Robot 6

Did manga bootleggers spread bad habits to Japan?

Opening page from last week's chapter of Naruto

Opening page from last week's chapter of Naruto

Roland Kelts has an interesting article in the Daily Yomiuri covering manga’s summer of discontent, and one point he touches on is the decline in manga sales in Japan—yes, it’s happening over there as well as over here. And one cause that the people he is talking to point to is the rise of scanlation in the U.S. Originally, scanlations were done by small groups and available only by download, so the audience was limited. Now, bootleg sites like the recently retired OneManga.com offer fan translations of the latest chapters of popular manga such as Naruto and Bleach, as well as scanlations of less popular titles and scans of manga published in the U.S. Here’s where it gets interesting:

Over dinner in Tokyo this May, a Kodansha editor suggested that the real damage posed by scanlations over the past three to four years was the direct result of manga uploads spiking in Japan. “Before, it was mostly non-Japanese kids posting and translating manga. But the kids in Japan caught on, and now all kinds of manga are available for free as soon as they hit the shelves [in Japan],” he said.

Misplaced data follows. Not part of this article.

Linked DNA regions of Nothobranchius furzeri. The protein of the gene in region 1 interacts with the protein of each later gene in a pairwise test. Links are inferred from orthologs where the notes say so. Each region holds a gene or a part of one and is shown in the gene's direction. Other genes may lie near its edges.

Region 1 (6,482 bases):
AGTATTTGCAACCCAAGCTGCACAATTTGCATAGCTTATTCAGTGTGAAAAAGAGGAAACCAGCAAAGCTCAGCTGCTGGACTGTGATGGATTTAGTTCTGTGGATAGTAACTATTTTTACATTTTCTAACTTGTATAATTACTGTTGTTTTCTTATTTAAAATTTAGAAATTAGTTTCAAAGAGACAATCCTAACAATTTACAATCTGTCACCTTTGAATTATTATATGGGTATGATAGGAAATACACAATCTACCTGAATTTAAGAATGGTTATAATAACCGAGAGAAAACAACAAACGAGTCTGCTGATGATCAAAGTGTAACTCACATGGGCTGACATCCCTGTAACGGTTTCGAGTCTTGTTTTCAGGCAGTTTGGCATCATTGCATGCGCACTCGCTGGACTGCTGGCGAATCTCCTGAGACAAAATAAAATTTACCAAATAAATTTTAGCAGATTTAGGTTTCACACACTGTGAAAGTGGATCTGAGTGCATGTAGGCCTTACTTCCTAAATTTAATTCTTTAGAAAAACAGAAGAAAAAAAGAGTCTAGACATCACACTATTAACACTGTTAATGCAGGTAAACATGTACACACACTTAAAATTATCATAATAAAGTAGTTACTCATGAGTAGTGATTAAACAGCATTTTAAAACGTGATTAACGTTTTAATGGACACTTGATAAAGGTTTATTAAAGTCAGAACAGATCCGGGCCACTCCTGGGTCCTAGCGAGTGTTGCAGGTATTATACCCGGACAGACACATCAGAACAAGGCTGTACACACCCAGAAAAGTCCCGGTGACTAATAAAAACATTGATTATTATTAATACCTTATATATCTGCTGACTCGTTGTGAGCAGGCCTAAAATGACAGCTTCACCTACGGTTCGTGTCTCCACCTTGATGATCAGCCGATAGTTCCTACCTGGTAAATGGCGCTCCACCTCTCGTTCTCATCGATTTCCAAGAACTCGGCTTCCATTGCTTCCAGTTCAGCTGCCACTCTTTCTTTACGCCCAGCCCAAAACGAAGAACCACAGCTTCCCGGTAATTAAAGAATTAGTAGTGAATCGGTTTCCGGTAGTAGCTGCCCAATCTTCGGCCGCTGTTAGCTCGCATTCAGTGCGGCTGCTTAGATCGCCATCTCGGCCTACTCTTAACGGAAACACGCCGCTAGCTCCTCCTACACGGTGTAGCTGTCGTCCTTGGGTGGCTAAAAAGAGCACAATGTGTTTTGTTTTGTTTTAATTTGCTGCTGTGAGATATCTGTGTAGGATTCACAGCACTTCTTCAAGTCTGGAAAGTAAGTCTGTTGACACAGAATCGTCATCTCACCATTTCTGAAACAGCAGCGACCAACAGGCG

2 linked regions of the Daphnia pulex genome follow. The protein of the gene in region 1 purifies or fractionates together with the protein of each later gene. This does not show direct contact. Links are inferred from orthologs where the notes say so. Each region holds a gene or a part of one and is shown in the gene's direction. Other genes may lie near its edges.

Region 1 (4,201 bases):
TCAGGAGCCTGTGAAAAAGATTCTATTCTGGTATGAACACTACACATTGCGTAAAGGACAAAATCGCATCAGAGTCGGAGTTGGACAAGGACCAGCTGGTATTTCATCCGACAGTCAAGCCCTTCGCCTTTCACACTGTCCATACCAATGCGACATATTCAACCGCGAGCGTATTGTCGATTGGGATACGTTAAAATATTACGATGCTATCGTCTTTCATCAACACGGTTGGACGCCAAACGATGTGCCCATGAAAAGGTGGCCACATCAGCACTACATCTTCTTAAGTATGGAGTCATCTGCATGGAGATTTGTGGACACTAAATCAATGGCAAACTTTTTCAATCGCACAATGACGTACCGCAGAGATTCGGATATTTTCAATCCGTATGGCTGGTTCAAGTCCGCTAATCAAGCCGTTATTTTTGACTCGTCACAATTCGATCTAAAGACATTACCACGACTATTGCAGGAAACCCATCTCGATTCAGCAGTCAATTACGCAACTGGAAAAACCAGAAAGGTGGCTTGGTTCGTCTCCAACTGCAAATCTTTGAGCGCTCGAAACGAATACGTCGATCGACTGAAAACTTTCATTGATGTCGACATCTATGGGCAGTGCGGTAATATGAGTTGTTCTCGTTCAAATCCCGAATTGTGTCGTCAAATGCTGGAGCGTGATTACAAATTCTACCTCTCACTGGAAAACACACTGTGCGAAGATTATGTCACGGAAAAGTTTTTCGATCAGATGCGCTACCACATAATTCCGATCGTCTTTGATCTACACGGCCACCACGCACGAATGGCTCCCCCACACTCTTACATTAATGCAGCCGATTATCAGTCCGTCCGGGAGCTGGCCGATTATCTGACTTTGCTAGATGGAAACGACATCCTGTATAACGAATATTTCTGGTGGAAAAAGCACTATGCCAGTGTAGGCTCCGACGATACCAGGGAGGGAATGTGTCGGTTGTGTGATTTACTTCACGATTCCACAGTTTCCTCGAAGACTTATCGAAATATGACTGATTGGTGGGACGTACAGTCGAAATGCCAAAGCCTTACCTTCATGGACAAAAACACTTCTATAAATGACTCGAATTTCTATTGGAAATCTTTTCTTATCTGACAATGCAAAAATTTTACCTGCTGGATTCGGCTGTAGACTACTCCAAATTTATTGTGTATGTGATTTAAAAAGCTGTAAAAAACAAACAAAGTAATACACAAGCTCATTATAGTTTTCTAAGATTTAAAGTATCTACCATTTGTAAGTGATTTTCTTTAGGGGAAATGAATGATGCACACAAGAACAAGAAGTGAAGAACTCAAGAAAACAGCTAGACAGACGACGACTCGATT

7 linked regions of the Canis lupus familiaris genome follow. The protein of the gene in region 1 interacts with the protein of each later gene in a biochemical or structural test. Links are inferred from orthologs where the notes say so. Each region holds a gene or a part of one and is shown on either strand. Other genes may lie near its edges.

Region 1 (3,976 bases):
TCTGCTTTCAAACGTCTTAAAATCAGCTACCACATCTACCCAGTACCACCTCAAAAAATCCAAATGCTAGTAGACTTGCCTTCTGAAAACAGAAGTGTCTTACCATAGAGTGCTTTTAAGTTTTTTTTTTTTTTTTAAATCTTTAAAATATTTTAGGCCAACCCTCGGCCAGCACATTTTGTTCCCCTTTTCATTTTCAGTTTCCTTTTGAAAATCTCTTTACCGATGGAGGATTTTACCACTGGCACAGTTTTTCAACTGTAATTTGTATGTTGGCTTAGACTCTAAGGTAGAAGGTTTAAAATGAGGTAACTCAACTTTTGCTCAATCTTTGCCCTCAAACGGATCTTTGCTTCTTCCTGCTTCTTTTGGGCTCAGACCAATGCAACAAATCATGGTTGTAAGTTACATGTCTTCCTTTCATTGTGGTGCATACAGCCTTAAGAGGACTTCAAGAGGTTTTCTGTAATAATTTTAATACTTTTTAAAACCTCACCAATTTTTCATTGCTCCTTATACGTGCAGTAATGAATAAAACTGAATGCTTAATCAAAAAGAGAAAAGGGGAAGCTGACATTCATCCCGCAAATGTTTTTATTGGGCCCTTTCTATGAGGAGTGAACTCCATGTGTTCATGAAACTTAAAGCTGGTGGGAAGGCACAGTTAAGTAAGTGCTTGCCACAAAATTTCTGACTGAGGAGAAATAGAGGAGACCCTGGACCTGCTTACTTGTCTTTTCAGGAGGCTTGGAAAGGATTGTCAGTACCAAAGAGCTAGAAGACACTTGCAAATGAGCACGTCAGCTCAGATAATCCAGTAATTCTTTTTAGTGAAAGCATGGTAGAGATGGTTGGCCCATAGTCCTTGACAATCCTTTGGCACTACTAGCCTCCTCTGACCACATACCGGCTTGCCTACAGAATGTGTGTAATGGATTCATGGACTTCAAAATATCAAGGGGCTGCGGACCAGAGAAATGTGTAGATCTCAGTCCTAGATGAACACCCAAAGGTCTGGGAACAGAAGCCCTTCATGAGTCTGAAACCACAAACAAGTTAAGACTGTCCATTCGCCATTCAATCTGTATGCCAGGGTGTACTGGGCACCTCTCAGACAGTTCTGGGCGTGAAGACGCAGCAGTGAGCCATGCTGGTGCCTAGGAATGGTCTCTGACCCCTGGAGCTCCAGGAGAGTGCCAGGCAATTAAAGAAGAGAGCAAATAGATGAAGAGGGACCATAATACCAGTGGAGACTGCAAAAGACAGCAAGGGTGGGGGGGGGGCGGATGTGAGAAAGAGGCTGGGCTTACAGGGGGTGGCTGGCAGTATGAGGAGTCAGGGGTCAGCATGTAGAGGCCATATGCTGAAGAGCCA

Is this really happening? Certainly scanlators are using raw scans posted in Japan, which saves them the trouble of ordering the books, waiting for them to arrive, tearing out the pages, etc. But, just for the record, Americans didn’t invent this idea. Back in 2005, when OneManga.com was just a glint in its creator’s eye, some Japanese guys got the idea to scan in a bunch of manga, put it up on a website with a cheesy name, and eventually charge people to read it. They were arrested and prosecuted under both criminal and civil law. Then in 2007, three more guys were arrested for uploading Weekly Shonen Jump and Weekly Shonen Sunday scans to the Winny file-sharing network before they appeared in the magazines. These both predate the big-time scanlation scene in English-language circles and suggests that there was a demand for free manga in Japan as well, either because people like to be the first to see the new comics or because, like their American counterparts they are broke (or cheap).

(Via Anime News Network, which has some additional background in their article.)

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